Speaking to FoodManufacture.co.uk two years after his firm first started adding footprint labels to three top-selling loaves, operations director Nick Law said the foot printing work had given staff a fresh impetus.
“All food manufacturers are always looking at how to reduce costs, but looking at carbon as a starting point has been a real catalyst to make us ask different questions.”
The firm, which has been auditing emissions throughout the supply chain for three best-selling Kingsmill loaves, has identified several ways to save money, from using more efficient ovens, boilers and lighting to adding lagging to pipe work to prevent heat loss and using more fuel-efficient and aerodynamic vehicles and driving techniques, he said.
It has also reduced road miles by producing a wider product range from each of the bakeries from which it distributes to cut inter-bakery journeys.
But what do the labels mean to shoppers?
While many manufacturers are calculating their carbon footprints in order to identify cost savings and meet CSR commitments, not all of them appear to be convinced that this information is necessarily worth putting on already-crowded product labels.
However, Allied begged to differ, he said.
“In the short term, it’s not about consumers comparing footprints, as relatively few products carry labels at the moment. It’s about awareness; we are informing our customers and our consumers that we are actively measuring our environmental impact and we are serious about reducing it.”
And this in itself could confer competitive advantage, he said. “There is a difference between brands that are doing something and brands that are not.
“Longer-term, when more products are labelled, people will be comparing between products more. But it’s like traffic lights and GDAs: a lot of people probably didn’t get them to start with, but these things take time.”
Plug and play: Primary and secondary data
While it took time and money to produce accurate carbon footprints based on primary data, the process would speed up – and costs would come down – as the practice became more widespread, he said.
More secondary ‘off the peg’ greenhouse gas emissions data for transport and widely-used ingredients and packaging materials was also becoming available, he added.
“There is lots of data out there although it is all over the place, in academic journals and government reports. It would be nice to have it all in one place.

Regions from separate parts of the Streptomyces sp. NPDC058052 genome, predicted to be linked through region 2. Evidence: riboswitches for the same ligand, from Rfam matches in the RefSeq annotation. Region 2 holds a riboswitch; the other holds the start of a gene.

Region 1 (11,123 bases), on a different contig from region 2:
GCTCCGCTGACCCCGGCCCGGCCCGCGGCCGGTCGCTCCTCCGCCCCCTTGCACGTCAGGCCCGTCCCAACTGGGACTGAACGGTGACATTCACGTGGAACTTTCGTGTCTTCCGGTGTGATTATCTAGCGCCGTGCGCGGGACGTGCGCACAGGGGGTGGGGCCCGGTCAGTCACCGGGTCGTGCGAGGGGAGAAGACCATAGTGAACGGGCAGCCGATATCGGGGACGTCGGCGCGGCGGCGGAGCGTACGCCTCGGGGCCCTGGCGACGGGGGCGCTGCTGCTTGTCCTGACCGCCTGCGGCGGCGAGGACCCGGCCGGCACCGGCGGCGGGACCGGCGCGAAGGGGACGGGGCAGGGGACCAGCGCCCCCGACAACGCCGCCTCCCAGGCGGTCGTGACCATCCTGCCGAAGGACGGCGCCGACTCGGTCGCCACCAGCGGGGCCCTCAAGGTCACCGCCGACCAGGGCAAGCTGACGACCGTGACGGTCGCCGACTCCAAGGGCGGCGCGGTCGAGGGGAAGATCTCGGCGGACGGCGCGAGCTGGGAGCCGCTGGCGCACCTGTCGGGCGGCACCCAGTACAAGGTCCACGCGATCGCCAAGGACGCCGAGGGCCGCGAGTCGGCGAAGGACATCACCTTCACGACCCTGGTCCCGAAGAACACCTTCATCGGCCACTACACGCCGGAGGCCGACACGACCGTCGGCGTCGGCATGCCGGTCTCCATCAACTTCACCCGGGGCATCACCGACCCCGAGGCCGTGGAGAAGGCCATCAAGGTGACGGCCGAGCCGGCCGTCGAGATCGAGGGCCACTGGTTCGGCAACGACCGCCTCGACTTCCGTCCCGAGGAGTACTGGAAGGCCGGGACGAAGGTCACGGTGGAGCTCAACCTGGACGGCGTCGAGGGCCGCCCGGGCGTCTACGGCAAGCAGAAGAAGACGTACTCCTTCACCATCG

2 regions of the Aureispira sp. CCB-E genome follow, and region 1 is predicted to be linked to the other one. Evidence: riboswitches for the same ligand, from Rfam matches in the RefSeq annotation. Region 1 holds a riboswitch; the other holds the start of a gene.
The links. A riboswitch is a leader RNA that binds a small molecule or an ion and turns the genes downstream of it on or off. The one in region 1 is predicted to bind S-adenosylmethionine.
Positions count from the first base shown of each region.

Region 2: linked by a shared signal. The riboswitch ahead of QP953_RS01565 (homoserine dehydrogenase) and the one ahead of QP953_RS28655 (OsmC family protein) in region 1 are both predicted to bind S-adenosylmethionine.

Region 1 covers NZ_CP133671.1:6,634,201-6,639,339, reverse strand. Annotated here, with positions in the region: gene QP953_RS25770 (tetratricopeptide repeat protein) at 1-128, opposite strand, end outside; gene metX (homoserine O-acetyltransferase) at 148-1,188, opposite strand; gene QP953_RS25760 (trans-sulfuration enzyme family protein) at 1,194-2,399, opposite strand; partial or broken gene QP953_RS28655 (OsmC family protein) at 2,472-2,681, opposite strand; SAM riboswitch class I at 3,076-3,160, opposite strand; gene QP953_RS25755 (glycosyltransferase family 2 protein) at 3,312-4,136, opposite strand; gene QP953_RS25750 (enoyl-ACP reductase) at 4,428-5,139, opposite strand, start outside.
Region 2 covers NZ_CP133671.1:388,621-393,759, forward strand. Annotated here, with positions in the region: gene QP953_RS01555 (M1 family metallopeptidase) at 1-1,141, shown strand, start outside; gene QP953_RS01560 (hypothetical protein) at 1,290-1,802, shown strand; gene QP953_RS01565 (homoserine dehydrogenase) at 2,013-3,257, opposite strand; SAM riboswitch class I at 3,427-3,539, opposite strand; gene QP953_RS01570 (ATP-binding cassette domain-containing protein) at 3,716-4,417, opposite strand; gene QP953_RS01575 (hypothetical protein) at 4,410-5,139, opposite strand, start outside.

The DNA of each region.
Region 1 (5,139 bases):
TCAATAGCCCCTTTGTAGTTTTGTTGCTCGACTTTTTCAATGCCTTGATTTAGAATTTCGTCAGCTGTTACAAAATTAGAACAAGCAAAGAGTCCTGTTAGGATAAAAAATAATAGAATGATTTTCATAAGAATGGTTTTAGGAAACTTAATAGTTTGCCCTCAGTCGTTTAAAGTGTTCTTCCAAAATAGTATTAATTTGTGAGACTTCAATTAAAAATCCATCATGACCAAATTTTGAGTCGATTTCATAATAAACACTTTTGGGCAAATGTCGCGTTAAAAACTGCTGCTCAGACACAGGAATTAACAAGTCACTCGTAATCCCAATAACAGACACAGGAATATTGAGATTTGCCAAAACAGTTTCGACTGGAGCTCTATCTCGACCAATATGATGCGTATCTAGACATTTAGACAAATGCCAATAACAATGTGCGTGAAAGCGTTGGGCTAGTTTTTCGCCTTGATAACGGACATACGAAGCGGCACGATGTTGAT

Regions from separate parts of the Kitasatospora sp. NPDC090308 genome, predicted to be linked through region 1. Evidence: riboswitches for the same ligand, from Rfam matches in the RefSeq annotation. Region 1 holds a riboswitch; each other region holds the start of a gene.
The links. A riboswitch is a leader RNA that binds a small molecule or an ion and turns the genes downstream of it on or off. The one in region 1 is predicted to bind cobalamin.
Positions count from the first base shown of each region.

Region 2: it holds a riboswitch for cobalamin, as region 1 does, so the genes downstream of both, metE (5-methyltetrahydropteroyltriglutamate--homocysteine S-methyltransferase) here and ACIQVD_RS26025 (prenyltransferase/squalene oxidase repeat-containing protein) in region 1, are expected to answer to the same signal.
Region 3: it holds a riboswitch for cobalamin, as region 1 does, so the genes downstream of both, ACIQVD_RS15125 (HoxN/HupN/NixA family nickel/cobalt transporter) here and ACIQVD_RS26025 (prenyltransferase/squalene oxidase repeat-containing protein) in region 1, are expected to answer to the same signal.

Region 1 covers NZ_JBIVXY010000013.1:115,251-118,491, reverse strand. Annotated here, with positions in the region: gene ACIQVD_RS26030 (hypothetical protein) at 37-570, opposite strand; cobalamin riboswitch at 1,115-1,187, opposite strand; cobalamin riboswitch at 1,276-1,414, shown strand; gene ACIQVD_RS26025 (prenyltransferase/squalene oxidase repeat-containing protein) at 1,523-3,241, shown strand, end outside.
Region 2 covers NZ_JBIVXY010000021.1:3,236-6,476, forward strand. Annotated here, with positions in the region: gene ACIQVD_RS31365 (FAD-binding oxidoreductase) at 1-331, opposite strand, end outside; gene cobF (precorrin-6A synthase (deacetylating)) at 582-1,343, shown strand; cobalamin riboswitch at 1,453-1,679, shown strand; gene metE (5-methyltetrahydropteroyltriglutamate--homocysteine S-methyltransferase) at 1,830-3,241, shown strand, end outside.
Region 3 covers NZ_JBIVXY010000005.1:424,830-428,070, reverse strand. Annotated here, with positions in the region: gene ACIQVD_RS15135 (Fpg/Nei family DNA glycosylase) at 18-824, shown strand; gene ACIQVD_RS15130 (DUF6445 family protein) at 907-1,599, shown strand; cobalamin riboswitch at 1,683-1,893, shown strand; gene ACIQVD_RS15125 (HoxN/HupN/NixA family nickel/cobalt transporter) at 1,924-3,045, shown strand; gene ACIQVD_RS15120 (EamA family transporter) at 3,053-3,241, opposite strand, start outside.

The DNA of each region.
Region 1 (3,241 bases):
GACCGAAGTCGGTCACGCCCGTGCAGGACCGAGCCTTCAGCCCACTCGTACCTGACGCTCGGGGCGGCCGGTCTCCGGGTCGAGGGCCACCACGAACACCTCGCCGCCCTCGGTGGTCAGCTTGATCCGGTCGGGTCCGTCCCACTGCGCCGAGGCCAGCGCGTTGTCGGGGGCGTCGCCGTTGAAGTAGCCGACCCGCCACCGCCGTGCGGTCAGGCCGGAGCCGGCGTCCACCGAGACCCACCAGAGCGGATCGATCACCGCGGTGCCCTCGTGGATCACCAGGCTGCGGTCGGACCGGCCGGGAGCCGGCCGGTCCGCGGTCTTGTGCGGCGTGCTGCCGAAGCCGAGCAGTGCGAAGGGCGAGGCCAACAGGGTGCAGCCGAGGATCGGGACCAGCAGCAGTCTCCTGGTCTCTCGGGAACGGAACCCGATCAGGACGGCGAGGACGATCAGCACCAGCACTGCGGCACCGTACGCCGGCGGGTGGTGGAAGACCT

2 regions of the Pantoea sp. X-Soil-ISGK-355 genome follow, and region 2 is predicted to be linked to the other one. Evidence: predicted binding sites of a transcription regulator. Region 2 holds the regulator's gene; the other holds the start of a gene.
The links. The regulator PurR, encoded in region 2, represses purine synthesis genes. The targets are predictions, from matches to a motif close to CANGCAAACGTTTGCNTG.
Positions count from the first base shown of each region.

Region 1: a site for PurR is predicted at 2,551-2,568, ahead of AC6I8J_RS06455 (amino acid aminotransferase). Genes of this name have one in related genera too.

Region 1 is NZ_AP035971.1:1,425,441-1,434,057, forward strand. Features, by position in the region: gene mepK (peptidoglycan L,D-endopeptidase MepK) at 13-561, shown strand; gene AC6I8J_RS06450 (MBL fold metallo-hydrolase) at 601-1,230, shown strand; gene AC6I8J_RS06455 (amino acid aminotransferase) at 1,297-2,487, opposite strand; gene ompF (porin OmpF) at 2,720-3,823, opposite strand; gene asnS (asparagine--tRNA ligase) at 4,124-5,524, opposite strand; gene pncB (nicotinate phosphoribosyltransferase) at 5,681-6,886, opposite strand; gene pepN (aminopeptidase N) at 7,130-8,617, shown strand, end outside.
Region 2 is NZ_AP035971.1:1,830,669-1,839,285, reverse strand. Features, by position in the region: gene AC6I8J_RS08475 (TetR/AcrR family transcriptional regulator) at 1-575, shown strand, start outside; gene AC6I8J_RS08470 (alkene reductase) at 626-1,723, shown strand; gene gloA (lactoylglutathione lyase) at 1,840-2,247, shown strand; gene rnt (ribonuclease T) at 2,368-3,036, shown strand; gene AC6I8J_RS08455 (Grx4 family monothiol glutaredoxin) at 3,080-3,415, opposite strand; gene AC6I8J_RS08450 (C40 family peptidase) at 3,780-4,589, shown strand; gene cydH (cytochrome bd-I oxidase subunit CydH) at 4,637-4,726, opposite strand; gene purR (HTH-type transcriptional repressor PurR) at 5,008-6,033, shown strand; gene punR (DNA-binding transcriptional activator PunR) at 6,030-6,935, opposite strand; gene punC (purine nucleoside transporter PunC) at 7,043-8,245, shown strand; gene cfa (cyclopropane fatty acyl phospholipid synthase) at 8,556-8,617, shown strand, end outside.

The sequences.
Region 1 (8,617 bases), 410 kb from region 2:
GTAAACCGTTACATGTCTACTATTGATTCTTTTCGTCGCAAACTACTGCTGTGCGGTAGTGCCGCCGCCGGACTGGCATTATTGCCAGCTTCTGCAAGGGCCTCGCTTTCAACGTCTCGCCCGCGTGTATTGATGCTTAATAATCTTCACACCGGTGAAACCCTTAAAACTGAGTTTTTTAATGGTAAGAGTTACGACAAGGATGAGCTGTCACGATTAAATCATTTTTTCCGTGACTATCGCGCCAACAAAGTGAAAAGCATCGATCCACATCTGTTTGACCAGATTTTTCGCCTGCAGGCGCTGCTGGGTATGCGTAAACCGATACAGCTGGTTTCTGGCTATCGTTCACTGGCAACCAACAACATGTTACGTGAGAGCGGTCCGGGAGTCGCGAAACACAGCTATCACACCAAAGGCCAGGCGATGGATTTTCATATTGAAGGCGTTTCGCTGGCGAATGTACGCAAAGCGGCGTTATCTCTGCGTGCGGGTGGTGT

“However, we don’t want to rely on secondary data or take too many short cuts the whole point of doing the lifecycle analysis work and getting all the primary data was to help us benefit by becoming more efficient [rather than generating data purely for the sake of putting it on a label]."
The primary data had also thrown up some interesting consumer insights, notably that 8% of shoppers stored bread in the fridge, which speeded up the staling process and reduced product shelf-life, he said.
On a practical level, meanwhile, firms needed a certain amount of primary data if they wanted to use the PAS 2050* standard for measuring carbon footprints, he said.
While there had been legitimate concerns in the past about the reliability of this data, PAS 2050 was sufficiently robust that firms could now trust footprint labels generated by rivals if they had used the same standard, he said. “I would feel confident if people used PAS 2050, as it is quite prescriptive. Before, two people could do an assessment of the same product and you’d probably get two very different results.”
The results: 50:50 loaf has the lowest footprint
The lifecycle analysis work, which was conducted by Allied Bakeries, Allied Mills (also part of Associated British Foods) and carbon reduction company Sustain, revealed that there was not actually a great deal of difference between 800g white loaves (1.3kg carbon dioxide), 800g 50:50 loaves (c.1.2kg) and 800g wholemeal loaves (1.3kg), said Law.
“There are differences between flour types due to yields, in that the amount of white flour you will get from a kilo of wheat will be less than the amount of wholemeal flour you get, so wholemeal is more efficient in carbon terms.
“But in our case, this is offset because we add kibbled wheat to our wholemeal loaves, which has a higher carbon footprint.”
Tesco ploughs lonely furrow
While all of the major supermarkets are working on footprinting initiatives, Tesco remains the only major supermarket to commit to rolling out carbon footprint labels on pack.
Asda, Sainsbury's, The Co-op Group and M&S all say they have no plans to follow suit, citing concerns about overcrowded product labels and confusion amongst shoppers.
The Co-operative Group told FoodManufacture.co.uk last year: "We are committed to carbon footprinting and have carried out research relating to the issue. However, we would prefer to act on the findings to reduce the carbon emissions associated with our products, not simply label them."
*Sustain used a life-cycle-analysis approach to the foot printing work in line with PAS 2050 and the Carbon Trust's ‘footprint expert’ methodology. PAS 2050 provides a method for assessing the greenhouse gas emissions arising from products across their life cycle, from sourcing of raw materials through production, distribution, use and recycling or waste disposal.